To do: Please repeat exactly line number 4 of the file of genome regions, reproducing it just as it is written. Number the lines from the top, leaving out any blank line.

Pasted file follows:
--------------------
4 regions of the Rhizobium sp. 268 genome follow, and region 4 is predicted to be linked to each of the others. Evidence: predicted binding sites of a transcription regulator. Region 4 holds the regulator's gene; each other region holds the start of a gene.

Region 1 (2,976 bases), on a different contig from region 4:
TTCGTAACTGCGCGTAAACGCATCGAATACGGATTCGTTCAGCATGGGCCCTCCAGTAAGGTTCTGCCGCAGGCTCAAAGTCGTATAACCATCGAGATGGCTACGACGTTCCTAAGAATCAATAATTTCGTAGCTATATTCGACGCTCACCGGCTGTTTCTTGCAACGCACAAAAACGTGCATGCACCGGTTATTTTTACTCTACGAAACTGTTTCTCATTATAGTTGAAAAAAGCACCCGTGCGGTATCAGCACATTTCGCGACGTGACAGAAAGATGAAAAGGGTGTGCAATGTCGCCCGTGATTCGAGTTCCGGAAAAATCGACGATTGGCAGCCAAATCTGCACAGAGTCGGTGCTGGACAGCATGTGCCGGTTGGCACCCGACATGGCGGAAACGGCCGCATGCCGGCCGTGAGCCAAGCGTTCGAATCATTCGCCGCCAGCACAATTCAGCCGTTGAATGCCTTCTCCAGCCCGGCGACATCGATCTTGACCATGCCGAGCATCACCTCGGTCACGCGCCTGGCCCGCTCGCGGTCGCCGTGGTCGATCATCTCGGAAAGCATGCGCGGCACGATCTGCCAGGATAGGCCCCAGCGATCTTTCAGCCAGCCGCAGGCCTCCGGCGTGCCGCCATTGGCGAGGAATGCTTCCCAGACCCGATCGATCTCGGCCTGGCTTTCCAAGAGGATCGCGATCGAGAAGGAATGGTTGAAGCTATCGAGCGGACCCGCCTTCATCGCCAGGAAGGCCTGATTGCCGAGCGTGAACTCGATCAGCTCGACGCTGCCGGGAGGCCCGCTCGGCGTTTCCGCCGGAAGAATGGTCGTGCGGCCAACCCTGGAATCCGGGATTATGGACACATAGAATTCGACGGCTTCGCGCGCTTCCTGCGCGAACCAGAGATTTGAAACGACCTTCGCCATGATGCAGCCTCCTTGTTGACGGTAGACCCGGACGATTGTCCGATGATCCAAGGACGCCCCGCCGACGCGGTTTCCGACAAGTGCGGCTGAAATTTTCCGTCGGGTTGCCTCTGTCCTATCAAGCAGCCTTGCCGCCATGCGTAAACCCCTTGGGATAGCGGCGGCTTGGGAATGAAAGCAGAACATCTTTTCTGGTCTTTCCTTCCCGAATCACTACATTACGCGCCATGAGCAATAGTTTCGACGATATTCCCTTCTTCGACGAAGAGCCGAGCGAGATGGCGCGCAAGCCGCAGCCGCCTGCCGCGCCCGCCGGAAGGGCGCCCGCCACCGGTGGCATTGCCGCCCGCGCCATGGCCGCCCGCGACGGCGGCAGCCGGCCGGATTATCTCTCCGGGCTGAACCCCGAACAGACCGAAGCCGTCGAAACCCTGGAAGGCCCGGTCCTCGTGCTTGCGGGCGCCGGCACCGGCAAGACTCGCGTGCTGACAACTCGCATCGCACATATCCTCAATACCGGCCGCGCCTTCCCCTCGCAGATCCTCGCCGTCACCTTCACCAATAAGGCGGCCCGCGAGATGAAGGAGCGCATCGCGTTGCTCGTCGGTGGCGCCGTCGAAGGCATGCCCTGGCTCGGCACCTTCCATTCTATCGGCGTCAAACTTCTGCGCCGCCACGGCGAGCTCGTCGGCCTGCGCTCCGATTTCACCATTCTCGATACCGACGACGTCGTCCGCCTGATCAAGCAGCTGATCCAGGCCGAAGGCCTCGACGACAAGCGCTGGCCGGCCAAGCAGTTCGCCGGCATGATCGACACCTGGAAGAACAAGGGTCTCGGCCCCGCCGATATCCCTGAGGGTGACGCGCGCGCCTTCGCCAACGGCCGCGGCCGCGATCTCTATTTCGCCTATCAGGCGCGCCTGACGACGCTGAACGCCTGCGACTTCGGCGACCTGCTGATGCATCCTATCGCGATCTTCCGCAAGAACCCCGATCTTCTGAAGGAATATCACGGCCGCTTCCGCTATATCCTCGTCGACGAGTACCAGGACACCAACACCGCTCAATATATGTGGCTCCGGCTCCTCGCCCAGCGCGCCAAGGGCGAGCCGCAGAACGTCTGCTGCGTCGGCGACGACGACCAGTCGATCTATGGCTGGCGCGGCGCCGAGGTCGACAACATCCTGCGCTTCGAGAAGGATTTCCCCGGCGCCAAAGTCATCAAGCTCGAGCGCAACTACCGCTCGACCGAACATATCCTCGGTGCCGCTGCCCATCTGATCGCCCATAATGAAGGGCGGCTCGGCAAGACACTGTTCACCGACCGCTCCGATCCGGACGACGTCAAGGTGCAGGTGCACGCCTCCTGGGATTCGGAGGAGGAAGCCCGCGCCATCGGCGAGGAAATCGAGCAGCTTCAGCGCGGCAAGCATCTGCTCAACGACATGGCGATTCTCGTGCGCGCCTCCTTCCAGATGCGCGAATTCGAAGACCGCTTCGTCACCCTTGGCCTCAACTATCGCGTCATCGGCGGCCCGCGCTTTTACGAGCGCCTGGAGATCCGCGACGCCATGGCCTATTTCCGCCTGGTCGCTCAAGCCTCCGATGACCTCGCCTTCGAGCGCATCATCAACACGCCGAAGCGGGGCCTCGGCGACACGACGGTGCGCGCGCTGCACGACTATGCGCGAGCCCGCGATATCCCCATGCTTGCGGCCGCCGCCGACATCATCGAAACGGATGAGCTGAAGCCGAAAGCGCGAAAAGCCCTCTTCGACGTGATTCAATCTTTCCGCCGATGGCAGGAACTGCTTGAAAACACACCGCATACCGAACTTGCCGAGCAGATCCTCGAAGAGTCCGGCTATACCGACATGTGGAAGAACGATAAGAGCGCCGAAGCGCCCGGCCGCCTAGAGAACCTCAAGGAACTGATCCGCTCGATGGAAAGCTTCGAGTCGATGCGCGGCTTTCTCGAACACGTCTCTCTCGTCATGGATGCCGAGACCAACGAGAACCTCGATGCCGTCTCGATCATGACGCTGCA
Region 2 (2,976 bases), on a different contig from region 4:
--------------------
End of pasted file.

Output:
Region 2 (2,976 bases), on a different contig from region 4: